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Innovating & giving life to sustainable cities

In France and around the world, Eiffage draws on the work of its forward-looking labs to breathe life into the idea of low-carbon cities able to rise to the climate and sociodemographic challenges facing society today.

Phosphore – the Group’s first sustainable urban development lab

As the world becomes increasingly urbanised, the Eiffage sustainable city R&D lab, known as Phosphore, takes a pioneering approach to urban development by focusing on new construction methods and processes that generate fewer emissions. It takes a genuinely overarching view of sustainable urban development in order to anticipate the most effective ways to adapt towns and cities to the consequences of climate change and social shifts.  

Launched in 2007, Phosphore brings engineers throughout the Group together with experts specialised in urban areas, climate and social sciences to imagine a post-carbon future for the city for 2030, as well as the purpose it may serve, how it may change over time and its ability to withstand natural disasters.  

Digital demonstrators of the sustainable city – from Astainable® to Urbainable®

Astainable® is a tool used to model the sustainable city in 3D that has earned Phosphore international recognition for its work. Eiffage has gone on to enrich its range of services with a version of the urban design technology, called Urbainable®.   

Astainable© – a 3D model of Astana   

Eiffage and its partners in the Astainable® consortium have developed 3D modelling technology marketed under the same name. Starting from a complete digital model of the city of Astana, the capital of Kazakhstan, Astainable® takes into account all the specific local factors to apply a wide variety of solutions developed in France, suited to meet the needs of the city and thereby help reduce its environmental footprint. Astana was chosen because it is experiencing considerable urban pressure and is keen to step up the pace of its transition to a sustainable city.   

The tool makes it possible to model the way in which the solutions on offer may be used in real life. It now serves to support public- and private-sector entities to present French expertise in sustainable cities, and will ultimately lead to the creation of a French “engineers of the sustainable city” club.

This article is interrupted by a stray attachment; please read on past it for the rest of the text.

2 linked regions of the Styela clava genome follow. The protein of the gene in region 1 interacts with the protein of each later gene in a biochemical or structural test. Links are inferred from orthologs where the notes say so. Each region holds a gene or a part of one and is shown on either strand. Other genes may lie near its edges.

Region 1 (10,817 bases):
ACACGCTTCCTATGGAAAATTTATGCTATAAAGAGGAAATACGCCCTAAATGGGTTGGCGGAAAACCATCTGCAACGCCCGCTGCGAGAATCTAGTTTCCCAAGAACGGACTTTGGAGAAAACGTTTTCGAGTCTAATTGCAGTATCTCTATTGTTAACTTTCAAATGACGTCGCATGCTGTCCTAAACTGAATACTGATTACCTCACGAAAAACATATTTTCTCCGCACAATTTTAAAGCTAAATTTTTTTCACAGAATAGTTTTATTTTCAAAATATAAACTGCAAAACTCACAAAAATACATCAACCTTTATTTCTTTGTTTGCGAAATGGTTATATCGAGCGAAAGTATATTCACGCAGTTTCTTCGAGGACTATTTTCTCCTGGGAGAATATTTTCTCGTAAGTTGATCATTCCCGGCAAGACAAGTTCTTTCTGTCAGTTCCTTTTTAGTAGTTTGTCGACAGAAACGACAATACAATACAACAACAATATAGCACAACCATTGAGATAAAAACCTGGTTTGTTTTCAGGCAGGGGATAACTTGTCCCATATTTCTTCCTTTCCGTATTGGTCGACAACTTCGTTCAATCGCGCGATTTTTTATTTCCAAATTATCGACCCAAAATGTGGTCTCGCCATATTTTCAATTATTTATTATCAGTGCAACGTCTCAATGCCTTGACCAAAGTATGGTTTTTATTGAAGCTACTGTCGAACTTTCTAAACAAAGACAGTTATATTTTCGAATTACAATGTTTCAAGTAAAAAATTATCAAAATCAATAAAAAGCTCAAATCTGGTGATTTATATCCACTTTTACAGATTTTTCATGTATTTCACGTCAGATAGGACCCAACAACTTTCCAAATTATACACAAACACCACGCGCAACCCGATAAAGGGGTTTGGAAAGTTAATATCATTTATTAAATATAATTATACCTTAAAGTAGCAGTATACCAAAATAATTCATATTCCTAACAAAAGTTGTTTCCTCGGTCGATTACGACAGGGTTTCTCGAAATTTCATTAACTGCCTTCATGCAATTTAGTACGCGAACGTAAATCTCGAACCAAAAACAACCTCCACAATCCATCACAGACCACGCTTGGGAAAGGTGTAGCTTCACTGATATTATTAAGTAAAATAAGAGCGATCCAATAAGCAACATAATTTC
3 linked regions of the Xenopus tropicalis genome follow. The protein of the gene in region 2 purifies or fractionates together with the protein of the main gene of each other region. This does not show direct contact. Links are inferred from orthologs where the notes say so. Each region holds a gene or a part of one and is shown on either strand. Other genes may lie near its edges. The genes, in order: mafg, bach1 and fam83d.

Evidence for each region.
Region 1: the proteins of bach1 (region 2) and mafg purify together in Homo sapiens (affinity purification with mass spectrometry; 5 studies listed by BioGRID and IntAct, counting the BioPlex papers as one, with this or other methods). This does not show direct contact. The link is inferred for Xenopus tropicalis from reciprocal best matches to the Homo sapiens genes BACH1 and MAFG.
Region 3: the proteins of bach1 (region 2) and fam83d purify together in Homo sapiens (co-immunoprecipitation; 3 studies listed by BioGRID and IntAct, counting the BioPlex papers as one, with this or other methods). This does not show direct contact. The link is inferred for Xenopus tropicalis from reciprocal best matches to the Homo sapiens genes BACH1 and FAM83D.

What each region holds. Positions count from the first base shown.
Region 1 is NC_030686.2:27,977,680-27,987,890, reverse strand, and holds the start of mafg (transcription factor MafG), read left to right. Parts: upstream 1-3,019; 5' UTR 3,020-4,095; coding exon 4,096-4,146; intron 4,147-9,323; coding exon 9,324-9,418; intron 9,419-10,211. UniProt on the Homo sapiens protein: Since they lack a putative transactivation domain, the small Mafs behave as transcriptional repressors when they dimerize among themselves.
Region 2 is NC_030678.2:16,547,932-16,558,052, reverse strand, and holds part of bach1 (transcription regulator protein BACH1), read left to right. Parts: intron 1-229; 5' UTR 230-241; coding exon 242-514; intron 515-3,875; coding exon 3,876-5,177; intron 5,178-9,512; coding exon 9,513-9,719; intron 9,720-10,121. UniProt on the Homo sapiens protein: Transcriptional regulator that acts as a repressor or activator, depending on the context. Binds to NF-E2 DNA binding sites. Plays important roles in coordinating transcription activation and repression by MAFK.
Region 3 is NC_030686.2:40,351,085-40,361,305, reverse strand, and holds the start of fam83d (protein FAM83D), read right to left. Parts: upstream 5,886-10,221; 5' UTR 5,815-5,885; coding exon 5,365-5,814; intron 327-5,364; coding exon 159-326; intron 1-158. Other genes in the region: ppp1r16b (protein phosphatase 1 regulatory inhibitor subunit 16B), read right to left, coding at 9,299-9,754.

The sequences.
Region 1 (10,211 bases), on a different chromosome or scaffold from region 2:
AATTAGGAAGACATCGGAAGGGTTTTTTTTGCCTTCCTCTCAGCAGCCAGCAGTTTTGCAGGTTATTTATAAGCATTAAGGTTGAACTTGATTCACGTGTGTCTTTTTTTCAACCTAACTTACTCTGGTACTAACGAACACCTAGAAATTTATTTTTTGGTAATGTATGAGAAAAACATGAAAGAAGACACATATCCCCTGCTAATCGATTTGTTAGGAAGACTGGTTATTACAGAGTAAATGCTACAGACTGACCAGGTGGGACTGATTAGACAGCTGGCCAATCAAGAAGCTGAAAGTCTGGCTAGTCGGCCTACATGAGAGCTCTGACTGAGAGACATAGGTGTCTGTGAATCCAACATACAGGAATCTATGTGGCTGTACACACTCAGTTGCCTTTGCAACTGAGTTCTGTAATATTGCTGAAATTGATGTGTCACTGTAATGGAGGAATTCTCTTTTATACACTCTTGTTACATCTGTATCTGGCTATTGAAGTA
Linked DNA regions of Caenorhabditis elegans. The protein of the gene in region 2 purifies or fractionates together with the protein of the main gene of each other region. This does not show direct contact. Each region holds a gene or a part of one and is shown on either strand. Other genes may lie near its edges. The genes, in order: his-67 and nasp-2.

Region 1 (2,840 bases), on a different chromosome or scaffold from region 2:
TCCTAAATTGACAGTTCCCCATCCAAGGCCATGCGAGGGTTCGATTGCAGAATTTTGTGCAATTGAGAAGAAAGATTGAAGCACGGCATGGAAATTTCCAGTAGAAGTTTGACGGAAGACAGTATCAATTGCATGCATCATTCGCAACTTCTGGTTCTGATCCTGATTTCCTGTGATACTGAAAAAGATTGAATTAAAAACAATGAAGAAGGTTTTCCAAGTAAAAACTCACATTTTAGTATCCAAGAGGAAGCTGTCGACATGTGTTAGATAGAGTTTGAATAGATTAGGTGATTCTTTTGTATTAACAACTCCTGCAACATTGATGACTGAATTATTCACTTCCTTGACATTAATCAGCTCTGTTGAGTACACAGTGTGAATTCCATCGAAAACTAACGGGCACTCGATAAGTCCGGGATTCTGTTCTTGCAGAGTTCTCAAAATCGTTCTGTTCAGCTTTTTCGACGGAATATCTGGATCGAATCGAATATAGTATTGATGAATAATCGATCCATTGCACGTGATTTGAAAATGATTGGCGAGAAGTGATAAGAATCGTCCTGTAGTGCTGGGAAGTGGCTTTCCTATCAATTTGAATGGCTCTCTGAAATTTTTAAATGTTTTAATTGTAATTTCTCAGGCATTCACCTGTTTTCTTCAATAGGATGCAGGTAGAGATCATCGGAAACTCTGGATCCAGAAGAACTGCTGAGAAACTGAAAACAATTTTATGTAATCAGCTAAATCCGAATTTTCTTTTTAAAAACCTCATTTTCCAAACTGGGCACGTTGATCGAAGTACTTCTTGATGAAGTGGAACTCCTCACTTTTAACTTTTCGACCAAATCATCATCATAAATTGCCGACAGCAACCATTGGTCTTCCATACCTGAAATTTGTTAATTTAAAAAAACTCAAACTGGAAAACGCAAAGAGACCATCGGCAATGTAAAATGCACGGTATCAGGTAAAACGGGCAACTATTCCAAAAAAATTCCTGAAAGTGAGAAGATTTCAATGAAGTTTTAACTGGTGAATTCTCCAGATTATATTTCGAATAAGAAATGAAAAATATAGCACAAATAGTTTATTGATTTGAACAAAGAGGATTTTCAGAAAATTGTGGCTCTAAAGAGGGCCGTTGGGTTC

From Libreville to Urbainable©  

Building on the success of the Astainable® platform, Eiffage repeated the exercise for Libreville, capital of Gabon.  

A number of 3D technical solutions were put forward to respond to the urban and environmental challenges facing Libreville, including urban cable transport to reduce congestion on the roads, ocean thermal energy conversion to generate power and optimised waste management.  


By trialling these various solutions, Eiffage was able to refine its version of the sustainable city by putting forwards its registered sustainable urban demonstrator, Urbainable®. It enables Eiffage to fly the flag around the world for its expertise in digital sustainable urban demonstrators.  

Application in the real world in major urban development projects

The eco-district Smartseille in the southern French town of Marseille acts as the operational demonstrator of Eiffage’s Phosphore strategy. It offers a systematic approach to sustainable urban development that takes account of all elements of the urban environment (such as energy, construction, transport, uses and environmental services), while also factoring in the consequences of climate change and societal shifts that generate new lifestyles.  


In this way, Smartseille embodies the four other “commandments” for an eco-district, as set out by Phosphore.  

  • Design centred on people and uses  
  • Respect for territorial specificities or the "spirit of the place”  
  • Driving innovation via a partnership ecosystem  
  • Integrating an open-ended project into a fast-changing urban area   



Located on a former site of the École Centrale Paris, in Châtenay-Malabry, the future eco-district LaVallée (in reference to the founder of the École Centrale, Alphonse LaVallée) is a nerve centre of low-carbon sustainable innovation.   

The project fulfils the requirements for the Eco-district label by applying sustainable urban development in four ways:   

  • Low-carbon design   
  • Circular economy  
  • Nature in an urban setting  
  • New uses (urban and digital services)  

The eco-district, which will be completed in 2024, will boast 2,200 homes, public facilities including a school, a nursery, a middle school and an agricultural area, alongside approximately 30 shops and offices. It will leave a considerable amount of space for nature, with 8 ha of public zones, including a green footpath connecting the Parc de Sceaux to the Coulée Verte.  

A large-scale project championing the Group’s overall low-carbon strategy, in the same way as Smartseille, the LaVallée eco-district is the direct operational culmination of the R&D work carried out by the Group’s labs on sustainable cities.